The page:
Be it windshield time or waiting room time, Swissa says telehealth reduces the barriers to care. And that benefit goes both ways.

“For us clinicians, it’s great. We know that. We get to prescribe from home,” she said. “Also some other areas that are underserved: Prison populations. And I can tell you it’s great not to have to go to prison to do treatment.”

Swissa and Strode concurred that telehealth was a natural fit for the jail, prison and school populations as well rural Medicare and Medicaid patients who may have to drive hours from their homes to get to a major healthcare facility. To Grant, the tech’s natural fit with mental health care was of particular interest.

“From a policymaker perspective, putting that hat on, mental health is a really frustrating issue because it feels a lot like if we had $1 trillion we still wouldn’t even know how to cure it, so to speak,” he said. “We’re still learning what we don’t know and trying to employ it but [telemedicine] certainly has applicability when we think about the budgetary process in Florida. It certainly has applicability in the criminal justice world, the education world, health care world.

“It seems that some of the work you all are doing, focusing specifically on mental and behavioral health, might be a tool to help break down some of the barriers to adoption and bust through those food fights,” he said.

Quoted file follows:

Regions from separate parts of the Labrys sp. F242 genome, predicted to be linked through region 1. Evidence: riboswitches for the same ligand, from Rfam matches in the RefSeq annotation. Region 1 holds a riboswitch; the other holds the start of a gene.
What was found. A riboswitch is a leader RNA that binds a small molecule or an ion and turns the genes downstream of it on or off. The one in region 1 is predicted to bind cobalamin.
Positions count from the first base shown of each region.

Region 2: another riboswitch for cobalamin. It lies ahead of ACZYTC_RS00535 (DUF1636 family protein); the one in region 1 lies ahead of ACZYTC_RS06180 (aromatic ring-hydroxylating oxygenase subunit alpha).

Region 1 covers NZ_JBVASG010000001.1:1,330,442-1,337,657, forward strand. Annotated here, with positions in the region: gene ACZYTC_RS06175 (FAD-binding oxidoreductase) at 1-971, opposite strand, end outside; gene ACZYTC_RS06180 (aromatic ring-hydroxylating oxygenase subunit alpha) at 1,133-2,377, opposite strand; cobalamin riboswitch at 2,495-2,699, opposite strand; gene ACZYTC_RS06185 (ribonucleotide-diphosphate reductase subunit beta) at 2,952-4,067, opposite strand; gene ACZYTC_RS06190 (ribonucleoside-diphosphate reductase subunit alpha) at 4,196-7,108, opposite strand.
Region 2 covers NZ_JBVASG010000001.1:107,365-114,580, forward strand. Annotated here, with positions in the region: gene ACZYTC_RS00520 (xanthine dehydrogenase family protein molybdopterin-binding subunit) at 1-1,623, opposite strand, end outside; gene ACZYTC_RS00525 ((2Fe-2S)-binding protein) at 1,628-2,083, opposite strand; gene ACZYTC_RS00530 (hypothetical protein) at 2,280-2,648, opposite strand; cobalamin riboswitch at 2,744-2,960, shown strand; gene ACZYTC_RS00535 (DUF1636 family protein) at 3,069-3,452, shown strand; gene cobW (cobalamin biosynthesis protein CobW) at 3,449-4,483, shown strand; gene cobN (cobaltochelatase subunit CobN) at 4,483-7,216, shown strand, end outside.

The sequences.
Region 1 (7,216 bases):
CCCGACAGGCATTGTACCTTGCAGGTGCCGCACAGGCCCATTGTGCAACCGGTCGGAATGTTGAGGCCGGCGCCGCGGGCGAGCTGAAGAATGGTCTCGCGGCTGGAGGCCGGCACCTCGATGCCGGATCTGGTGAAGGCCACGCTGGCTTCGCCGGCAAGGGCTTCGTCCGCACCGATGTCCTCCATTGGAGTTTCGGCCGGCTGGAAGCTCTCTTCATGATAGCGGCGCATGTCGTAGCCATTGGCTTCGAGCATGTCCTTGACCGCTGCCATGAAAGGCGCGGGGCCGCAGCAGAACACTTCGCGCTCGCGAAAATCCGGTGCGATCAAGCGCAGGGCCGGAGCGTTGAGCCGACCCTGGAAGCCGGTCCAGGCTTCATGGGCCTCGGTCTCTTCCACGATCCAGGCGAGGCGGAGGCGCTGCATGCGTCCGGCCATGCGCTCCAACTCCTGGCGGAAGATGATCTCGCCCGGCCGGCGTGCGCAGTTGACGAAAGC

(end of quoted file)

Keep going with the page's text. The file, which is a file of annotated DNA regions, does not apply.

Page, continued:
Getting Florida committed to telemedicine takes a strong broadband backbone, but if successful, it could have implications far beyond the Sunshine State.

“Florida is an incredibly important state in telemedicine,” Strode said. “When you talk to any telemedicine business, there are four states: New York, Florida, Texas and California. Big surprise right? I mean they have the biggest populations.”

According to Grant and Strode, one of the things that’s holding telemedicine back from hitting its potential zenith is that consumers lack the skills to measure the “value” of health care in the same way they do other purchases.

“I think that’s our fault,” Grant said. “We’re jumping everywhere and it’s our fault. And the reason I say this is I remain convinced that if everyone in here took the most financially illiterate, poorest, unsophisticated consumer you could imagine … to Best Buy and said, ‘Here’s the deal: you get a thousand dollars cash and the rules of the game are you have to buy a 47-inch television.’ That terrible consumer would have the ability to at least process value and benefit against price.”

But without an embrace of telemedicine or another disruptor in the health care industry, Grant sees the problem as one that’ll only get worse.

“What I think we have to start getting concerned about is Starbucks five years ago spent more on health care than they did on coffee beans. And GM spent less on steel than they did on health care,” he said. “Every business in America is a health care business.”

Drew Wilson

Drew Wilson covers legislative campaigns and fundraising for Florida Politics. He is a former editor at The Independent Florida Alligator and business correspondent at The Hollywood Reporter. Wilson, a University of Florida alumnus, covered the state economy and Legislature for LobbyTools and The Florida Current prior to joining Florida Politics.